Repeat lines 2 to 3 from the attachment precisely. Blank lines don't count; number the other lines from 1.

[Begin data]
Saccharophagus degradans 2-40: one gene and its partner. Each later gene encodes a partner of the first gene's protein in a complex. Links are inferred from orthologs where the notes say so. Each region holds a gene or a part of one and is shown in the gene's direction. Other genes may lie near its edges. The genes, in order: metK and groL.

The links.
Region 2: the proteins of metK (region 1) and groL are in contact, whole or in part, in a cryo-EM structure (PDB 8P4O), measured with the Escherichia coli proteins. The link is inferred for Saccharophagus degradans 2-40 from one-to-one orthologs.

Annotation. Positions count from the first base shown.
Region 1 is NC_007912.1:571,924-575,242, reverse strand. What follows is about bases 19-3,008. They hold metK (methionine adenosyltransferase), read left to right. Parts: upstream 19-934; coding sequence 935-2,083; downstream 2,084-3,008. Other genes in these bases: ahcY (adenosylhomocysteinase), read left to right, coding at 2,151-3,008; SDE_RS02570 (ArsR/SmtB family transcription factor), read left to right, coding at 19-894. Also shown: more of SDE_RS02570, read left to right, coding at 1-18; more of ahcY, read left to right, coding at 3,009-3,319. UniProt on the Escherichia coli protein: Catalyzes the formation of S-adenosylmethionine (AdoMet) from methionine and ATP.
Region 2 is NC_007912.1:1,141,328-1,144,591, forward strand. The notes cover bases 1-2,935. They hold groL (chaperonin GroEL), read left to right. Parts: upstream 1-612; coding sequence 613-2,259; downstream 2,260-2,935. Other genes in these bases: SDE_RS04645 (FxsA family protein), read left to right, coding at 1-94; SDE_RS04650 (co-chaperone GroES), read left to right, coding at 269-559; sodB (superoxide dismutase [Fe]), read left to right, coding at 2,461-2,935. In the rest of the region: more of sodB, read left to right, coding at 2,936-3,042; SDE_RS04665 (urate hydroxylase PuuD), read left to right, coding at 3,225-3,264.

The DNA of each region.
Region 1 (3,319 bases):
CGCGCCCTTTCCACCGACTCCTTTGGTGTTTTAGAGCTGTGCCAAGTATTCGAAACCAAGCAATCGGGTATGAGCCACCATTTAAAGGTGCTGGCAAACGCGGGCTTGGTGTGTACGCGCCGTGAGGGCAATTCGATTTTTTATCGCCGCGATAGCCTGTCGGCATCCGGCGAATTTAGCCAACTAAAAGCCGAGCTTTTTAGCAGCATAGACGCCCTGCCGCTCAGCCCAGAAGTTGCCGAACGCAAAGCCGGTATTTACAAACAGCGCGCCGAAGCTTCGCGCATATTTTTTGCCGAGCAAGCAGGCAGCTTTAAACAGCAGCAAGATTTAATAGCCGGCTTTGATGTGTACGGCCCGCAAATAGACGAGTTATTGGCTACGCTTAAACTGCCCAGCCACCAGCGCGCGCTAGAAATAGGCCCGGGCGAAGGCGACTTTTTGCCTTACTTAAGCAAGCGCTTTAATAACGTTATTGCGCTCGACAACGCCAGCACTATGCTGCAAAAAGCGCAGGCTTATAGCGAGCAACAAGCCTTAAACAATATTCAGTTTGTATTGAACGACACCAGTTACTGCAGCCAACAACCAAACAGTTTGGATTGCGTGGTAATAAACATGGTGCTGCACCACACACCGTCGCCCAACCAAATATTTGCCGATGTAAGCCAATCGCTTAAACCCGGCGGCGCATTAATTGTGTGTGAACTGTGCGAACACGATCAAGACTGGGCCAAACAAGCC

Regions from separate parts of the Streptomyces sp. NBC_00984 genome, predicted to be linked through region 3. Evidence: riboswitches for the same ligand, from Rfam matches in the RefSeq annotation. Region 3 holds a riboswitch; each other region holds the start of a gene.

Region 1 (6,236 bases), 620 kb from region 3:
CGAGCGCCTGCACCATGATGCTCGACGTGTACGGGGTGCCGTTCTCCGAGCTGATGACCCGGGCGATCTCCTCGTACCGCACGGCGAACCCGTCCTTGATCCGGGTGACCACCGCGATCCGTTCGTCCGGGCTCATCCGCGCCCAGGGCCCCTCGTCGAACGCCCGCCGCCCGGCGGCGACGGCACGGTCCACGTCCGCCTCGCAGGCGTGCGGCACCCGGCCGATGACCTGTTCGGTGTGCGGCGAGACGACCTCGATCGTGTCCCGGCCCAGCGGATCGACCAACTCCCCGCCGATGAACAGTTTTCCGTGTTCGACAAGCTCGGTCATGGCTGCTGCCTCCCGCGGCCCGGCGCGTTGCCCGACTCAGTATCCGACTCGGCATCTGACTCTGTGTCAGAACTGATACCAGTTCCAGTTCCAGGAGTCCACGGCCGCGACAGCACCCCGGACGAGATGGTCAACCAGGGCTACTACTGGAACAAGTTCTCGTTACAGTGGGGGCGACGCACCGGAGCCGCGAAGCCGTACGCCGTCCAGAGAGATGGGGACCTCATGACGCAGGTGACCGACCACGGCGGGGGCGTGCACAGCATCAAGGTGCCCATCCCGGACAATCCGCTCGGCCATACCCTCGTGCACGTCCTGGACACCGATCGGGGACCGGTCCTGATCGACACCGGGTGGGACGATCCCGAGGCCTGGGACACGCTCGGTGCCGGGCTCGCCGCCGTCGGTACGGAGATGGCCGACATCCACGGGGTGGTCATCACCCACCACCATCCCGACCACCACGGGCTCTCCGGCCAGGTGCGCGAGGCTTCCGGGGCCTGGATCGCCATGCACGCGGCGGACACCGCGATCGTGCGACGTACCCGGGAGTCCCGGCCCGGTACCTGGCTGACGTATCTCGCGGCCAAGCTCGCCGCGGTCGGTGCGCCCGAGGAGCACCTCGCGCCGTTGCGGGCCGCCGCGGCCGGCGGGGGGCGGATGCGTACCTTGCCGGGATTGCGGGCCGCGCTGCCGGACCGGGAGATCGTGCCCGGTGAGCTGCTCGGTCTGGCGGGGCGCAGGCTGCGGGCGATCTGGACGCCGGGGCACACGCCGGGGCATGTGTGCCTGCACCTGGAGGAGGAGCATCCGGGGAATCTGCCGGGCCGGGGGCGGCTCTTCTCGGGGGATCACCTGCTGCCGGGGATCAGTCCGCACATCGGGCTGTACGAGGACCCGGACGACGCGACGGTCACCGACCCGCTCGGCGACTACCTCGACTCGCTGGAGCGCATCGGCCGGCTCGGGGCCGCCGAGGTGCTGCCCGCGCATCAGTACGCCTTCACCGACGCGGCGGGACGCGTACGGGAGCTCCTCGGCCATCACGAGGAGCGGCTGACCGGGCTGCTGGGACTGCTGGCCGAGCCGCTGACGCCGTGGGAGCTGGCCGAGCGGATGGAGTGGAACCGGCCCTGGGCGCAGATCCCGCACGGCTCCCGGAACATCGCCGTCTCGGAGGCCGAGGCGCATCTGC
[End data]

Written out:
The links.
Region 2: the proteins of metK (region 1) and groL are in contact, whole or in part, in a cryo-EM structure (PDB 8P4O), measured with the Escherichia coli proteins. The link is inferred for Saccharophagus degradans 2-40 from one-to-one orthologs.